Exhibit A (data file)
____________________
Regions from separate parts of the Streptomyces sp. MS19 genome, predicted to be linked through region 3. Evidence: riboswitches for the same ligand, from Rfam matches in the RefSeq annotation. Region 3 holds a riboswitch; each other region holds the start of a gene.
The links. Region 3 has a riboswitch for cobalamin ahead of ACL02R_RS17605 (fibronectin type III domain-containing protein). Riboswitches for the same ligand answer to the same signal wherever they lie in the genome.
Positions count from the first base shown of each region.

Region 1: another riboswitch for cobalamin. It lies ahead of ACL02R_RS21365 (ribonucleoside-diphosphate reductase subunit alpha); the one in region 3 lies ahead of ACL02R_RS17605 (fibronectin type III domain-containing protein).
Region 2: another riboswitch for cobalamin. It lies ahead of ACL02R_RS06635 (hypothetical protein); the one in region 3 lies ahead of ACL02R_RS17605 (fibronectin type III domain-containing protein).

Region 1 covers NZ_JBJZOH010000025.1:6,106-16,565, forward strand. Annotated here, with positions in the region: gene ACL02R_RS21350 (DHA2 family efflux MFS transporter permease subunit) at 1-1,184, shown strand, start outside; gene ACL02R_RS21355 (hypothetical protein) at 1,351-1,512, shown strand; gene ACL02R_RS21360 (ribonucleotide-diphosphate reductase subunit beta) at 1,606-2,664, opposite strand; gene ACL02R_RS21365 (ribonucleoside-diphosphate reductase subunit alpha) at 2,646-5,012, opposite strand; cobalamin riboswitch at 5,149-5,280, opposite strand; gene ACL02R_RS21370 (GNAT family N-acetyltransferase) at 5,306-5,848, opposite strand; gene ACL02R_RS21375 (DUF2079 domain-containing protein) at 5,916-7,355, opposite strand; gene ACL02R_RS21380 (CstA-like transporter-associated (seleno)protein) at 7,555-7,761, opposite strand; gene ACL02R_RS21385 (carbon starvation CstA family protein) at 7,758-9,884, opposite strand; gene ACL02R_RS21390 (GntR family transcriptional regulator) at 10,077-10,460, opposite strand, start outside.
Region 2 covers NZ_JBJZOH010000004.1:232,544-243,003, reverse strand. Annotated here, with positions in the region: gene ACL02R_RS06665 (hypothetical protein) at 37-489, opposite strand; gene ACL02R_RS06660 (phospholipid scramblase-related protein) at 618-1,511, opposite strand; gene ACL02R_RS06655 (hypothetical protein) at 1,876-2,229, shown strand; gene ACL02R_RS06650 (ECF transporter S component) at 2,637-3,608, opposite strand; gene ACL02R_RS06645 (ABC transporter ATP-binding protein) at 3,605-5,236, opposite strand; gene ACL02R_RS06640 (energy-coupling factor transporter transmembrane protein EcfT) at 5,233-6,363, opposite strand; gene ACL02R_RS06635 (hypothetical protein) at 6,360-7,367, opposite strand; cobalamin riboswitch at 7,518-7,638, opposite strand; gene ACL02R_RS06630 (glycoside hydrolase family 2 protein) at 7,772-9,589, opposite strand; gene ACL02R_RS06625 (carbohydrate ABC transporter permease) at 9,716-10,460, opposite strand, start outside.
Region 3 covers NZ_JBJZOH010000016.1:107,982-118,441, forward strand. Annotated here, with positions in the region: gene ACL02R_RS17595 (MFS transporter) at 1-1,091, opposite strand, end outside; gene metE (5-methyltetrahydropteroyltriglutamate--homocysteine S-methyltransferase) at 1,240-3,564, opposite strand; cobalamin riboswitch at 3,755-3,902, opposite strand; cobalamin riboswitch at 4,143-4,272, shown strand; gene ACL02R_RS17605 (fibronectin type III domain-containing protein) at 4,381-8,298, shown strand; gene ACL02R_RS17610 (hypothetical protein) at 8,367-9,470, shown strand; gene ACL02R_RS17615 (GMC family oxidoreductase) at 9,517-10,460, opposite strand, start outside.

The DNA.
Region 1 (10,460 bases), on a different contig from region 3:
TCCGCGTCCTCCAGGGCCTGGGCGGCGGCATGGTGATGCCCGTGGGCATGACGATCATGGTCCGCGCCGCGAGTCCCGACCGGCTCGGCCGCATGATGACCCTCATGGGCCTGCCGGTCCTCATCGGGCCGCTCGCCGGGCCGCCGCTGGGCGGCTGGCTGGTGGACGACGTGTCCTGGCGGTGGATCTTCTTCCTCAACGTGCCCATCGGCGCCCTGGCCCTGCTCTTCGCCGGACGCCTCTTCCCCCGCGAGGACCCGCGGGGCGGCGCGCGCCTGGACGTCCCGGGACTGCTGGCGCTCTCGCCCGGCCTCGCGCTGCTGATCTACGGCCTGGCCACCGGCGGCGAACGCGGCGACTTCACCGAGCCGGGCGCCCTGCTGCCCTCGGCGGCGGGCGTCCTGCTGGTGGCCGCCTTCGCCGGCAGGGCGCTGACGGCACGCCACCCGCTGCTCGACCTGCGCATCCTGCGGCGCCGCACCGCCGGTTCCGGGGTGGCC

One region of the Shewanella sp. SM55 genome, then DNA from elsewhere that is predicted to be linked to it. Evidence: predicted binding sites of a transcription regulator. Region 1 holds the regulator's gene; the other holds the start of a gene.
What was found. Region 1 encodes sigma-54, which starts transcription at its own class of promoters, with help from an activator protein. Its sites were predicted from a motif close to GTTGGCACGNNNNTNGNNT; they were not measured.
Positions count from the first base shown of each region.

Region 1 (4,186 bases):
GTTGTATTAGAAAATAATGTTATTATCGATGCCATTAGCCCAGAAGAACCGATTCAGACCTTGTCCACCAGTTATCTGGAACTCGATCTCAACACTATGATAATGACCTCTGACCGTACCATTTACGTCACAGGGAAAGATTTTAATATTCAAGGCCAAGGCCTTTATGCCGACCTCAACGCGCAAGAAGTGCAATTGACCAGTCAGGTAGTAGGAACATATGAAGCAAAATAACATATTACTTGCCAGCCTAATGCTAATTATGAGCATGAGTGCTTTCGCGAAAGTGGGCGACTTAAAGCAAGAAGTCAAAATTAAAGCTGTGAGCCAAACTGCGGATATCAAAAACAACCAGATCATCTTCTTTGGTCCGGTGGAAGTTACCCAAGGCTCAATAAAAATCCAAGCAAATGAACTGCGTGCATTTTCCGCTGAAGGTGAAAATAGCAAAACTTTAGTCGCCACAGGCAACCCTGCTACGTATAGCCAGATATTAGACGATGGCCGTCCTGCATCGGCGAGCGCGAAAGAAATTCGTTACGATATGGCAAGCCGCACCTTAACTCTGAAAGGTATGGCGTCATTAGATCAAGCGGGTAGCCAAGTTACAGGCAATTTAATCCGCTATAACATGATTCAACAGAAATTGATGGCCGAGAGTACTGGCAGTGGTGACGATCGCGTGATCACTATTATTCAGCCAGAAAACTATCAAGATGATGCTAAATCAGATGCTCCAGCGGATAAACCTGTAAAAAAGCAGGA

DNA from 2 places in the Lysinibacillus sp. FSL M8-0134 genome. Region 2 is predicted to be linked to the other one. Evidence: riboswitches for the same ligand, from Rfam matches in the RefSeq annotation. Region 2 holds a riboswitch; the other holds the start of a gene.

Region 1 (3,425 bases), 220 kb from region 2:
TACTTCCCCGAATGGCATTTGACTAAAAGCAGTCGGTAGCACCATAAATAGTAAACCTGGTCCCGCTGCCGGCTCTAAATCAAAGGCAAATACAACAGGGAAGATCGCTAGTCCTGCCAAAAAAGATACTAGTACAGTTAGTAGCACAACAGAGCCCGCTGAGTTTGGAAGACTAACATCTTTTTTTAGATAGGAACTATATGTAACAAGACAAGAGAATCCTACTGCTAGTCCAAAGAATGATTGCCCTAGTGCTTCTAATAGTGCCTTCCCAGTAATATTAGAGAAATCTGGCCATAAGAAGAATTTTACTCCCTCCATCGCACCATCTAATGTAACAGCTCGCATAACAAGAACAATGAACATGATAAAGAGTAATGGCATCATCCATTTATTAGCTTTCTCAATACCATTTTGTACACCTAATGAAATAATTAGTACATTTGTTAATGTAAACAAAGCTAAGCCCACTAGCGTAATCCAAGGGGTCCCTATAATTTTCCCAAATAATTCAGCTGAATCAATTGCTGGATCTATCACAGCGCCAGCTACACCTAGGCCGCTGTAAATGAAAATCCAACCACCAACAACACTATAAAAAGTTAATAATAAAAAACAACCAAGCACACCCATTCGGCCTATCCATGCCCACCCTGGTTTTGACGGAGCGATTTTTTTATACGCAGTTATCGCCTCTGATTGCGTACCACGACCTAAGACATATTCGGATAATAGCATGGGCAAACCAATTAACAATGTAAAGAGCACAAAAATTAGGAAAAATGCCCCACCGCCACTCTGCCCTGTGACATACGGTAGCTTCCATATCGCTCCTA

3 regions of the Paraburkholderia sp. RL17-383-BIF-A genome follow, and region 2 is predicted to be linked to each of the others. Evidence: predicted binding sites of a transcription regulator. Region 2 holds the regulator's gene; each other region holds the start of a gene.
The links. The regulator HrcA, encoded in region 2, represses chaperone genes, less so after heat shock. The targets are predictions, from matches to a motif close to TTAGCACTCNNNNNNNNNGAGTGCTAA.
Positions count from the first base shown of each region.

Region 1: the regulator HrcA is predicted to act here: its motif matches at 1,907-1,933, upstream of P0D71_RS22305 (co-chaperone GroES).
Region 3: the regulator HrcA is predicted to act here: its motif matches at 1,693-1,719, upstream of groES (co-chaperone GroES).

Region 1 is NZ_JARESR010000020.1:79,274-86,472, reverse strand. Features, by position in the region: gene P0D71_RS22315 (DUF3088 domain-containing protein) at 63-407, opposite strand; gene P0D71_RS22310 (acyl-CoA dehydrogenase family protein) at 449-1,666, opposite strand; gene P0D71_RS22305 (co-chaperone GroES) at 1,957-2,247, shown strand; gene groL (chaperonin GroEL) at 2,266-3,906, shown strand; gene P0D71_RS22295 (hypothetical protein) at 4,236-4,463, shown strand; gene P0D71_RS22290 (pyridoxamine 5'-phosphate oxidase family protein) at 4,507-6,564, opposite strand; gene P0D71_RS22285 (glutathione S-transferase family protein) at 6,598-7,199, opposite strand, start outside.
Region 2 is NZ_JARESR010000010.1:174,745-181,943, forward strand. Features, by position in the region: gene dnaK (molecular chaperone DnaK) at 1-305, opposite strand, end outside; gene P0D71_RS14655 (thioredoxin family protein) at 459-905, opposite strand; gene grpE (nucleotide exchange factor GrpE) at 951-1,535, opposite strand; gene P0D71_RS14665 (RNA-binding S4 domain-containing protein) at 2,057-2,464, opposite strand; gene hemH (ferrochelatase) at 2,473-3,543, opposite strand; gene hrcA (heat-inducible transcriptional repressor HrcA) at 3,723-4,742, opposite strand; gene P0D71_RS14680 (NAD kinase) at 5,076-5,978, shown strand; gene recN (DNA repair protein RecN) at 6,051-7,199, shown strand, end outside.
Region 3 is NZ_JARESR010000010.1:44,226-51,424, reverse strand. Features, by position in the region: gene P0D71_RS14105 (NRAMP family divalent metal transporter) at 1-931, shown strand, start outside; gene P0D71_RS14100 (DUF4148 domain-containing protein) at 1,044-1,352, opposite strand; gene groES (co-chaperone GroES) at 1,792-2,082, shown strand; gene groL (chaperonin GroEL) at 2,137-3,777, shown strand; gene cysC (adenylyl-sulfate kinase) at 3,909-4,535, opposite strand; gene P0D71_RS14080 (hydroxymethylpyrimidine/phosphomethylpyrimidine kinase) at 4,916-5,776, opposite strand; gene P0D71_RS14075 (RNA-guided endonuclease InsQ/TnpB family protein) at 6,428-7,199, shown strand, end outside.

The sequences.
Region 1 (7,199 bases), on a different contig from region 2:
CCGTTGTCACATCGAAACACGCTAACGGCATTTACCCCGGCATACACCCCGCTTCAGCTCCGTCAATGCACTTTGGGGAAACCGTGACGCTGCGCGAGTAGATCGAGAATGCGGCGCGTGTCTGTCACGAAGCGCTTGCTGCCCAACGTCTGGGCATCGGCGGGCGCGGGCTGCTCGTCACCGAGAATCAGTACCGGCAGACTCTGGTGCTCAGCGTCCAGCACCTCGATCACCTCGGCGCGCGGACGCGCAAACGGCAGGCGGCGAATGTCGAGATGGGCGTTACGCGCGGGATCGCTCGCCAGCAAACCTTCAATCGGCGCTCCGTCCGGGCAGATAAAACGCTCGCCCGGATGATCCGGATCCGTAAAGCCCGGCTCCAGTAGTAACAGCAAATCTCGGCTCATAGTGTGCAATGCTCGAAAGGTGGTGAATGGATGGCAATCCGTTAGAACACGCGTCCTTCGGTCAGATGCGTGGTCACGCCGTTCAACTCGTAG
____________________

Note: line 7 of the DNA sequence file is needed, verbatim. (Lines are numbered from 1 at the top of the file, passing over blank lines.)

Region 2 covers NZ_JBJZOH010000004.1:232,544-243,003, reverse strand. Annotated here, with positions in the region: gene ACL02R_RS06665 (hypothetical protein) at 37-489, opposite strand; gene ACL02R_RS06660 (phospholipid scramblase-related protein) at 618-1,511, opposite strand; gene ACL02R_RS06655 (hypothetical protein) at 1,876-2,229, shown strand; gene ACL02R_RS06650 (ECF transporter S component) at 2,637-3,608, opposite strand; gene ACL02R_RS06645 (ABC transporter ATP-binding protein) at 3,605-5,236, opposite strand; gene ACL02R_RS06640 (energy-coupling factor transporter transmembrane protein EcfT) at 5,233-6,363, opposite strand; gene ACL02R_RS06635 (hypothetical protein) at 6,360-7,367, opposite strand; cobalamin riboswitch at 7,518-7,638, opposite strand; gene ACL02R_RS06630 (glycoside hydrolase family 2 protein) at 7,772-9,589, opposite strand; gene ACL02R_RS06625 (carbohydrate ABC transporter permease) at 9,716-10,460, opposite strand, start outside.